Finally, the study of Melero et al. (31) found a relationship between maternal intake of MD and reduced risk of hospitalization in children up to 2 years of age. However, this relationship was stronger in women with a pregestational BMI < 25 kg/m2 and normal glucose tolerance (p < 0.05) (31).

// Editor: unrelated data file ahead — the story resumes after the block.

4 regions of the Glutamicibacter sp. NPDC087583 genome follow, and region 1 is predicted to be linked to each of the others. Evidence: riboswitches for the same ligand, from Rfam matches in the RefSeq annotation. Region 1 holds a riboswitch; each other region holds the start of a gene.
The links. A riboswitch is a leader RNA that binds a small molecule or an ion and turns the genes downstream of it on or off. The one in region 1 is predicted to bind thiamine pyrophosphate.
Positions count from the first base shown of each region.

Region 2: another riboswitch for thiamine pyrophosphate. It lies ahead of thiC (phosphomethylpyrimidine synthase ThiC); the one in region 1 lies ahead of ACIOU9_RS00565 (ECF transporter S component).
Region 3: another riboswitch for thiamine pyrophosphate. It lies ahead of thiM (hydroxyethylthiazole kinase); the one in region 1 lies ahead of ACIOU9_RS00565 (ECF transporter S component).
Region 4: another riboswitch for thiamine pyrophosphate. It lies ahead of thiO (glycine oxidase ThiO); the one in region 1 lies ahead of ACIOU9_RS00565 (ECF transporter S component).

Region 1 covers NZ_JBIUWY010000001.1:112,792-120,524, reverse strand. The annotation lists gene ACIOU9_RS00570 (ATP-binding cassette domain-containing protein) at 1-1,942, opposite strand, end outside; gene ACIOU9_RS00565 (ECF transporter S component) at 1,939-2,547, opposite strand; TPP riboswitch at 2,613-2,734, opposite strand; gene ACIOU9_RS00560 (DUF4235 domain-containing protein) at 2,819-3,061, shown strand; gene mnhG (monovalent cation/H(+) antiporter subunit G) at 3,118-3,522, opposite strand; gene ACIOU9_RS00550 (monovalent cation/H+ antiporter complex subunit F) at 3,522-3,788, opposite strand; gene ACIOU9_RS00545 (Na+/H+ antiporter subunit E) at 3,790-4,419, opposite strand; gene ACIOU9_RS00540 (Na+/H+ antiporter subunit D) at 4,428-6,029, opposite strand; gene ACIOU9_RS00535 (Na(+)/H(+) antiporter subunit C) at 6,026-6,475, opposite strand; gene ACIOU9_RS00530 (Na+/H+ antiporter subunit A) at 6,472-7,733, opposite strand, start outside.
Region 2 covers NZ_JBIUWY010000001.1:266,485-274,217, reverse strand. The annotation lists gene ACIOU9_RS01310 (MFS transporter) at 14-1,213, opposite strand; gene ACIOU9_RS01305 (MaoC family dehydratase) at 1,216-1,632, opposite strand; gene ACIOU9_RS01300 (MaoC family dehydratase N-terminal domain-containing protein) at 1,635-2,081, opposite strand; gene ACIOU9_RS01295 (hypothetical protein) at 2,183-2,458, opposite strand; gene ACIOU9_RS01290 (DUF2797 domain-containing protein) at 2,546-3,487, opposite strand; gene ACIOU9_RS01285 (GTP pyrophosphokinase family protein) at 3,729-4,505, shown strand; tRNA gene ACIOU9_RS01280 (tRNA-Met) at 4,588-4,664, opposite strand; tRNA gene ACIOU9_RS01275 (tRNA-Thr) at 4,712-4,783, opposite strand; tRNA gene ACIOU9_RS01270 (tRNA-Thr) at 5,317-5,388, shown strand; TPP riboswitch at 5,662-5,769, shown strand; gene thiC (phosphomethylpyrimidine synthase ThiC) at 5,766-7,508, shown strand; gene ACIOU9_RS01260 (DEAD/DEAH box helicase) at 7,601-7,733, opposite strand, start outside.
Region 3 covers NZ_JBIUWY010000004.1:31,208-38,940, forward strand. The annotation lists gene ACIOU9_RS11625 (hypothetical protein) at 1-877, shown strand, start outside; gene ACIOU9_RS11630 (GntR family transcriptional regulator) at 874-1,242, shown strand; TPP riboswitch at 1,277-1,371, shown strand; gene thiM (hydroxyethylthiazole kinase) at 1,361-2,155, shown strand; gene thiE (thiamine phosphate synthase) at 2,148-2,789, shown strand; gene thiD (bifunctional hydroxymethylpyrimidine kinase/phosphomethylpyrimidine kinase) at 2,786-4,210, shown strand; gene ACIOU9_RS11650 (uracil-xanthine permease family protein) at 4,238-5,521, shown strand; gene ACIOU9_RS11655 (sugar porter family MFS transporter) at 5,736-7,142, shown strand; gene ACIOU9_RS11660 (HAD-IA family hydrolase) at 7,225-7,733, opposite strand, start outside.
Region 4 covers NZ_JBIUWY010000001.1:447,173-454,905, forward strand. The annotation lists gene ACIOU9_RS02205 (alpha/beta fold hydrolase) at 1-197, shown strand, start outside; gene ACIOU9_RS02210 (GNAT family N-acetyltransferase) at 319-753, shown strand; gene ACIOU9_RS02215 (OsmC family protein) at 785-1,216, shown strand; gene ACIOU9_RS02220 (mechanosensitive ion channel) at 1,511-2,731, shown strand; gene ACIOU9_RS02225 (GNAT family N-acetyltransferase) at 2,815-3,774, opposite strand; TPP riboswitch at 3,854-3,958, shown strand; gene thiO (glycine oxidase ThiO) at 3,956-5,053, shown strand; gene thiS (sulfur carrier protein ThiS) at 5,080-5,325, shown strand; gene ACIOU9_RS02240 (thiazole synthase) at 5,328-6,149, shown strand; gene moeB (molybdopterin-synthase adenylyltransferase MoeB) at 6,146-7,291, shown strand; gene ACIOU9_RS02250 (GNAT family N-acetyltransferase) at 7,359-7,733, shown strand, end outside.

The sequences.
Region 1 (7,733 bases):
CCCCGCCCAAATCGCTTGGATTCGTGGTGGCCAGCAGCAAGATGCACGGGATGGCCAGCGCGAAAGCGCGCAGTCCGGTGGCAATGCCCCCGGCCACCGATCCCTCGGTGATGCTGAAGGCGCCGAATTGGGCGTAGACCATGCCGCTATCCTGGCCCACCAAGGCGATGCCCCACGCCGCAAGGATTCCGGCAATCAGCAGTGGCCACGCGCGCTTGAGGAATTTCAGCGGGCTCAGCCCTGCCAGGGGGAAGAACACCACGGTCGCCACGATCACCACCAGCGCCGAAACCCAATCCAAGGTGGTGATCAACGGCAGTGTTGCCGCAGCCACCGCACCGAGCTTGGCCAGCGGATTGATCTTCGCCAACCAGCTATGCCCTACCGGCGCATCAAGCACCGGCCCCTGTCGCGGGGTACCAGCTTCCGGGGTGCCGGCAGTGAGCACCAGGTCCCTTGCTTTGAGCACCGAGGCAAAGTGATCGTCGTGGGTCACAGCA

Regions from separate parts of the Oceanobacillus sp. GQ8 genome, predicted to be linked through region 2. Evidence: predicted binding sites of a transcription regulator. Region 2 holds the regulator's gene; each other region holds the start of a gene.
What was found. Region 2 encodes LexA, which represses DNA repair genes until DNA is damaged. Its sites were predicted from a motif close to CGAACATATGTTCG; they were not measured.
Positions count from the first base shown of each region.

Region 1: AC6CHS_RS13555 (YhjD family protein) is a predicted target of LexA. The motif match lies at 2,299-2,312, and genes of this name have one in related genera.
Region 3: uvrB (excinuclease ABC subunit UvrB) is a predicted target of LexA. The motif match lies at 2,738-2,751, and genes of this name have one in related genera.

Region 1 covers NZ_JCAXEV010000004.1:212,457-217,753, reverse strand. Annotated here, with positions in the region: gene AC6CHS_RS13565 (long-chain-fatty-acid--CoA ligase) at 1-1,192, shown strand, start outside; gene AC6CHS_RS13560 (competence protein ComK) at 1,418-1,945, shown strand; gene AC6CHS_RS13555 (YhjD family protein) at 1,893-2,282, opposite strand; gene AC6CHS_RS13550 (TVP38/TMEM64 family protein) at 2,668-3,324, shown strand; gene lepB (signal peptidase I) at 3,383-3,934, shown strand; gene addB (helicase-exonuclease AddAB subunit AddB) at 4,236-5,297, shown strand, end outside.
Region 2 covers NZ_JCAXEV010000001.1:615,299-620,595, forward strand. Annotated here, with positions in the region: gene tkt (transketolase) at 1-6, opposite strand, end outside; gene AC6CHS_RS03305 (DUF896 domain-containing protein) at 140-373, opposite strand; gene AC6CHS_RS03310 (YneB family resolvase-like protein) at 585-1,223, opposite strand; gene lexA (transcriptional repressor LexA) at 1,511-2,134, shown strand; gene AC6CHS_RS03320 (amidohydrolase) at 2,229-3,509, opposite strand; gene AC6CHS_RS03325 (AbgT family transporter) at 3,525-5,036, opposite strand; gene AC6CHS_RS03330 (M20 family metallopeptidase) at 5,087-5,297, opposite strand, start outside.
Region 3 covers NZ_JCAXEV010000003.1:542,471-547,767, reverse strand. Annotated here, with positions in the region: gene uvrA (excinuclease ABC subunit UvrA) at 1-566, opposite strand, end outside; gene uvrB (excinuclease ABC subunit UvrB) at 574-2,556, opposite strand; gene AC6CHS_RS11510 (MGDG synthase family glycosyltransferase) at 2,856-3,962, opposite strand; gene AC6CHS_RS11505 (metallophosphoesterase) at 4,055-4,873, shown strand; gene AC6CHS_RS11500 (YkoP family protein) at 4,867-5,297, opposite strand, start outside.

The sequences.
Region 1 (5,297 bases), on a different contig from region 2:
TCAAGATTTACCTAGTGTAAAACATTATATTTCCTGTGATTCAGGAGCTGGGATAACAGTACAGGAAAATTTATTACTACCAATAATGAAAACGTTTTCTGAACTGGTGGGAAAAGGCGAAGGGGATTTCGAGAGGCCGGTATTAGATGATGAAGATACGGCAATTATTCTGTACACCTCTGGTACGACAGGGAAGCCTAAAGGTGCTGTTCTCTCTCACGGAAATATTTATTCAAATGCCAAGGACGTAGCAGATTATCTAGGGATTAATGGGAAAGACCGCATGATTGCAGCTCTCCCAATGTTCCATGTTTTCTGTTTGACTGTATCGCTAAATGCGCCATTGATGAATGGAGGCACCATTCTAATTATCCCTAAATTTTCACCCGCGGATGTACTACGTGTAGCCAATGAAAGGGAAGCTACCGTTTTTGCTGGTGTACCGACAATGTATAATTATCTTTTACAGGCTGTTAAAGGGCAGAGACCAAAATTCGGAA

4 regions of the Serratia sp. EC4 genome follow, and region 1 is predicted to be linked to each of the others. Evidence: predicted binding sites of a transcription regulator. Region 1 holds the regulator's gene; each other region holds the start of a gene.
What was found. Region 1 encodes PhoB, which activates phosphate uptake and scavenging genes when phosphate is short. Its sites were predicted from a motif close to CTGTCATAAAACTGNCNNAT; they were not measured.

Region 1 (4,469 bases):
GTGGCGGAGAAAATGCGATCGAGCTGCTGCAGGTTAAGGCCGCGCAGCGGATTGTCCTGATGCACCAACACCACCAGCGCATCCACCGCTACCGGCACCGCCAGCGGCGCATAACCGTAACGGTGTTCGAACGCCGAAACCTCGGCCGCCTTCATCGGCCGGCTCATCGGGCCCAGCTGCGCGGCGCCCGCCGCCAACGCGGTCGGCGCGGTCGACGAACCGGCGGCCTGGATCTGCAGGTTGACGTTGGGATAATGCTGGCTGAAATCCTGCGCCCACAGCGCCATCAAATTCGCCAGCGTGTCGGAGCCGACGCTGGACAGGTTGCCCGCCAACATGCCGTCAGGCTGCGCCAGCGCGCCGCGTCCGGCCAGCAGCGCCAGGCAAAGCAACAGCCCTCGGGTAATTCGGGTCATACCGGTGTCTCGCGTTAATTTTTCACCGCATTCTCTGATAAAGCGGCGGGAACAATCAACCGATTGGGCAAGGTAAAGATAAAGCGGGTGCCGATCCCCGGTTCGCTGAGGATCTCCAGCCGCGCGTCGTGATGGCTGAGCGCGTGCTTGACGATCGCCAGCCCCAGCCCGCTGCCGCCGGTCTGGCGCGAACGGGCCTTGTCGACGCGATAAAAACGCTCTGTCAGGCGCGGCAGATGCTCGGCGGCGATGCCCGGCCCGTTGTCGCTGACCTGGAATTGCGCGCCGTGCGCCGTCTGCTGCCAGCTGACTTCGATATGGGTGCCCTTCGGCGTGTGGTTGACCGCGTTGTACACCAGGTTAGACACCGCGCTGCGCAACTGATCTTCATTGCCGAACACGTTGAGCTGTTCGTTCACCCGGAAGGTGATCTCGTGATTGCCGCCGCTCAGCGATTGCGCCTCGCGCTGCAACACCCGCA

The objective of this study was to conduct a systematic review of the literature to study the effects of the MD during the gestational period both on the mother and the fetus. A total of 14 studies were analyzed. The results showed that the MD was associated with the reduction of some pathologies of pregnancy, such as GD, overweight or obesity, complications of childbirth, UTIs, alterations of fetal growth, and sleep quality; as well as perinatal problems, including birth weight, prematurity, gastroschisis, and other childhood problems. These results may be due to the relationship between MD, inflammation, and immunomodulation. This effect is possibly a consequence of the presence of some food components, such as phenolic compounds and oleic acid (29). Some previous studies have suggested that some foods such as nuts or olive oil may facilitate weight loss and may have potential effects on insulin sensitivity and inflammation (38). Also, the MD has potential antioxidant effect given their high levels of lutein, β-carotene, and γ-tocopherol (39) improving the inflammatory cytokine profiles.